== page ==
[geeks] Now for something completely geek
very at zonky.org
Sun Aug 27 19:24:14 CDT 2006
On Sun, 27 Aug 2006 19:47:55 -0400, Phil Stracchino wrote:
> Charles Shannon Hendrix wrote:
> > What's funny is how much european currency is really based on the
> > same ancient coinage, so really it really wasn't part of their
> > heritage anyway.
> Until Britain went metric in the mid-70s, the symbols used to denote
> British currency in pounds, shillings and pence were L, s, d.
That's #, s, d. The # is a stylised L but not a real L.
> The actual meanings? Librum, solidus, denarius. The names of the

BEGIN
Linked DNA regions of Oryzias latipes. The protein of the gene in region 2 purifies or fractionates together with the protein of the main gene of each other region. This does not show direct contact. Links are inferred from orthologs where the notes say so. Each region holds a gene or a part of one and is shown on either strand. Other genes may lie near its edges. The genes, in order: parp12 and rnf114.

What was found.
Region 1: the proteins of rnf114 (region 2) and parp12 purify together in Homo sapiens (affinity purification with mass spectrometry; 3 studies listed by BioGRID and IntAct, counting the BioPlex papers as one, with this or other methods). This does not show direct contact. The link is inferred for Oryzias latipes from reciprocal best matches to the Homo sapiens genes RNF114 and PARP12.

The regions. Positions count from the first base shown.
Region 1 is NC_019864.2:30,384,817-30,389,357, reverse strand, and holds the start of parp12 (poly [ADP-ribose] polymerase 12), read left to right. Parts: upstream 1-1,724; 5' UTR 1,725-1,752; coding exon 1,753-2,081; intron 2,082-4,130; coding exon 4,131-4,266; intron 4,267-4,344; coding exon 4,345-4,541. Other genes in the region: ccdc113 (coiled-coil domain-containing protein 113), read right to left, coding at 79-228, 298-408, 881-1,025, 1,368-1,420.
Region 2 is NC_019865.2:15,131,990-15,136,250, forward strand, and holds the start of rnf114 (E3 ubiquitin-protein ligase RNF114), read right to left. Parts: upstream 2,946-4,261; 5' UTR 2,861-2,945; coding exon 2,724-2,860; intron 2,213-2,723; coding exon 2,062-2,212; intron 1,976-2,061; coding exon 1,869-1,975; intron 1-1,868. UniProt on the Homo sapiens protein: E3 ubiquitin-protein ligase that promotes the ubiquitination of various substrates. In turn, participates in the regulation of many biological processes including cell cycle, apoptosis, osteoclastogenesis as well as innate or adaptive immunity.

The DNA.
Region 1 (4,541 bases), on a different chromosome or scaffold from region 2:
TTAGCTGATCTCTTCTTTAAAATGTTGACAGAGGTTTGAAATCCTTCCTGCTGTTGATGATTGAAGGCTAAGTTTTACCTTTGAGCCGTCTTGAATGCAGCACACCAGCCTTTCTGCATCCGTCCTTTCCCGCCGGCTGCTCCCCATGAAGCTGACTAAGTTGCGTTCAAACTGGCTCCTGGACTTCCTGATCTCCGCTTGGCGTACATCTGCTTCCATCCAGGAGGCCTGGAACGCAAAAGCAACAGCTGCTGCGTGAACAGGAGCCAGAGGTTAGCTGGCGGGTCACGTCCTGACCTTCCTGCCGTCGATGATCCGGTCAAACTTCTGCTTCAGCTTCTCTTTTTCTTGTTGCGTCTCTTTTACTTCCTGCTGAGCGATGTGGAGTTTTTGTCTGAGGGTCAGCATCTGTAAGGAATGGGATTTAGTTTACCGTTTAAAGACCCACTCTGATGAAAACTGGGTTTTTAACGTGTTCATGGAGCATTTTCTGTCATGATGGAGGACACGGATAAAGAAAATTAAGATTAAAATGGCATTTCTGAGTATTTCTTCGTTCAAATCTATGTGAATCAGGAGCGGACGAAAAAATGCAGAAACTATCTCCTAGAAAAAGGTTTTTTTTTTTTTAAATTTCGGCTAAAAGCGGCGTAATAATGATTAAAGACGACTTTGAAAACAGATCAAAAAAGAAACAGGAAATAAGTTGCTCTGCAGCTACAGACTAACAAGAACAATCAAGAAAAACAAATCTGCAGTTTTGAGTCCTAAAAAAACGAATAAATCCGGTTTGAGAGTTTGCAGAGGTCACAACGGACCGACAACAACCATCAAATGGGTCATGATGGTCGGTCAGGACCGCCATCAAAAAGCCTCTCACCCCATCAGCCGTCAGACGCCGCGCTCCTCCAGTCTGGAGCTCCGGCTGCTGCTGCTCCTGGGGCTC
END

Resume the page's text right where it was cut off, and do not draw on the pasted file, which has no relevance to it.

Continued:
> units of currency have changed, but the symbols used to denote them
> hadn't changed in two thousand years.
Whilst UK currency might appear to be based on Roman currency, it isn't.
The silver penny (the "denarius" although it wasn't called that at the
time) was introduced in 790 ... a gap of some time. The shilling wasn't
introduced until 1548 (or possibly 1487).
The place to look for continuous use of the something based on Roman
currency is Italy (lira derives from librum) or France.
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